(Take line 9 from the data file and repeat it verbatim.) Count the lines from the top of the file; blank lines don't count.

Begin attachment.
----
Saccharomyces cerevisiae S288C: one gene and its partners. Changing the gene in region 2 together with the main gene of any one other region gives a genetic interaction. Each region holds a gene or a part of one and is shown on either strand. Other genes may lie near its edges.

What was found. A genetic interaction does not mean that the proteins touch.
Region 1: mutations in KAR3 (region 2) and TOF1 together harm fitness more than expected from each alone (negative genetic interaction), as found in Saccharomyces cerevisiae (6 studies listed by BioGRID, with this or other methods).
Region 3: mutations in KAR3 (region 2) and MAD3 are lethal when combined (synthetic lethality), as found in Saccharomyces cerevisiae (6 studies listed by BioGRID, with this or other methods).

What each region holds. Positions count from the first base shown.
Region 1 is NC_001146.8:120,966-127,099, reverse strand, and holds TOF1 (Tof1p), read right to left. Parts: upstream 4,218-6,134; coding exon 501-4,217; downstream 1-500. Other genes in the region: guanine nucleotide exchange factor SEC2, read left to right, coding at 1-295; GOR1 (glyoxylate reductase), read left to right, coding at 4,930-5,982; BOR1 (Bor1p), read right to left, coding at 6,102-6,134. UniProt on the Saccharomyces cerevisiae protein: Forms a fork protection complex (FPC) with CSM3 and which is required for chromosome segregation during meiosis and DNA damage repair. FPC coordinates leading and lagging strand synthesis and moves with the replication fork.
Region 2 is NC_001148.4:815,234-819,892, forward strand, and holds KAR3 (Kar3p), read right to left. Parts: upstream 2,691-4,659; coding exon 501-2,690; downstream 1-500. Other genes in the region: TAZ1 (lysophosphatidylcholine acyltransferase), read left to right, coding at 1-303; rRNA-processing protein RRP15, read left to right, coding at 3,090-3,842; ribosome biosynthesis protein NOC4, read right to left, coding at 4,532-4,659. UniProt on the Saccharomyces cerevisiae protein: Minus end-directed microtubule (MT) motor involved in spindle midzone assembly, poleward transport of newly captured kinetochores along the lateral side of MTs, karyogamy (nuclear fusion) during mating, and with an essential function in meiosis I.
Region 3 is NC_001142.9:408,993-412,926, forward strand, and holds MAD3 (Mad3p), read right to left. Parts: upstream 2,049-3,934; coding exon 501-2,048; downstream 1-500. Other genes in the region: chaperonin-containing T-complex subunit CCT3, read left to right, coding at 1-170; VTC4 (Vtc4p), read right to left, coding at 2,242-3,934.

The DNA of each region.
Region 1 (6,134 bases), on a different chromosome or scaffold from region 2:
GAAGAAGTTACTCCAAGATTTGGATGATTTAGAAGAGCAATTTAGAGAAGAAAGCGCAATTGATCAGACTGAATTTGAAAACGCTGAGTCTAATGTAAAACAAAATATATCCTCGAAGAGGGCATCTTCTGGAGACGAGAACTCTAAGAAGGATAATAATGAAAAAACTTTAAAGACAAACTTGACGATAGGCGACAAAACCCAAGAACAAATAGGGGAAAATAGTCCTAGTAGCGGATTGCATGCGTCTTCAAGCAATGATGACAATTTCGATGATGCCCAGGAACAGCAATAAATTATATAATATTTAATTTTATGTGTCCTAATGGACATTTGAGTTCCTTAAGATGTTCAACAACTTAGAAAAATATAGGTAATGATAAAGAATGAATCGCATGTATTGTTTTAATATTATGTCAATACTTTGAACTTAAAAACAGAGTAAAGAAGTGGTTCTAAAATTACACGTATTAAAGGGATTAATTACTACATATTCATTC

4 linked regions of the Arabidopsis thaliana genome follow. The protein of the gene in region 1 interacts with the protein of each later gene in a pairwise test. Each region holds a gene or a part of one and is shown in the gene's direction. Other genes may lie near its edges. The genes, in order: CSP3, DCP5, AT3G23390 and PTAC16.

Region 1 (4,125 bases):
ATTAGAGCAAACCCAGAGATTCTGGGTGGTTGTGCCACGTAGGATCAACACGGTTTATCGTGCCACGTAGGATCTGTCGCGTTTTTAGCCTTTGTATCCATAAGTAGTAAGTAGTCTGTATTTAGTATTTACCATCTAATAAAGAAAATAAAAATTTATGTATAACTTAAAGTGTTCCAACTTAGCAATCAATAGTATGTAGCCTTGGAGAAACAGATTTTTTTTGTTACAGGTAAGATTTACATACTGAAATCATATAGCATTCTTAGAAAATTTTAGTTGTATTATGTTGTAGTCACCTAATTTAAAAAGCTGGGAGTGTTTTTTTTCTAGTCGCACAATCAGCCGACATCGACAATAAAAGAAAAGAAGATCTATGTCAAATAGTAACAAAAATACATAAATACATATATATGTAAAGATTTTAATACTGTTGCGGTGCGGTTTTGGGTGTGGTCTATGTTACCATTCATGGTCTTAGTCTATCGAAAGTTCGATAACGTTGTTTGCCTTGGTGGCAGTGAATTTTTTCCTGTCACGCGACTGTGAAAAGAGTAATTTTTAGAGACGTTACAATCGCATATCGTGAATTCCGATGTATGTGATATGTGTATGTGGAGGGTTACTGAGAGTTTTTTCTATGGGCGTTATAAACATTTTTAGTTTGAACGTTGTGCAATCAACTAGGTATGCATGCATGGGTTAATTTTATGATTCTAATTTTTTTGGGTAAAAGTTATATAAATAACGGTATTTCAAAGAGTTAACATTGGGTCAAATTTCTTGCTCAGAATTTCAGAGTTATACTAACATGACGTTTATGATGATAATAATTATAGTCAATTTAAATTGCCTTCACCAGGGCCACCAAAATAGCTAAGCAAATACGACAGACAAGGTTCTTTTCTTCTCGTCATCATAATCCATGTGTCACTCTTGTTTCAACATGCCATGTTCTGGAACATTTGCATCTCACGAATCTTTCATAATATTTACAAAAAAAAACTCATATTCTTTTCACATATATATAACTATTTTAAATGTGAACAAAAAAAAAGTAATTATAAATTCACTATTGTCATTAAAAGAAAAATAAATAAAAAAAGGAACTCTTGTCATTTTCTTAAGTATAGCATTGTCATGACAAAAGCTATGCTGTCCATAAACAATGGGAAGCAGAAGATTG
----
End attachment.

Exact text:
The DNA of each region.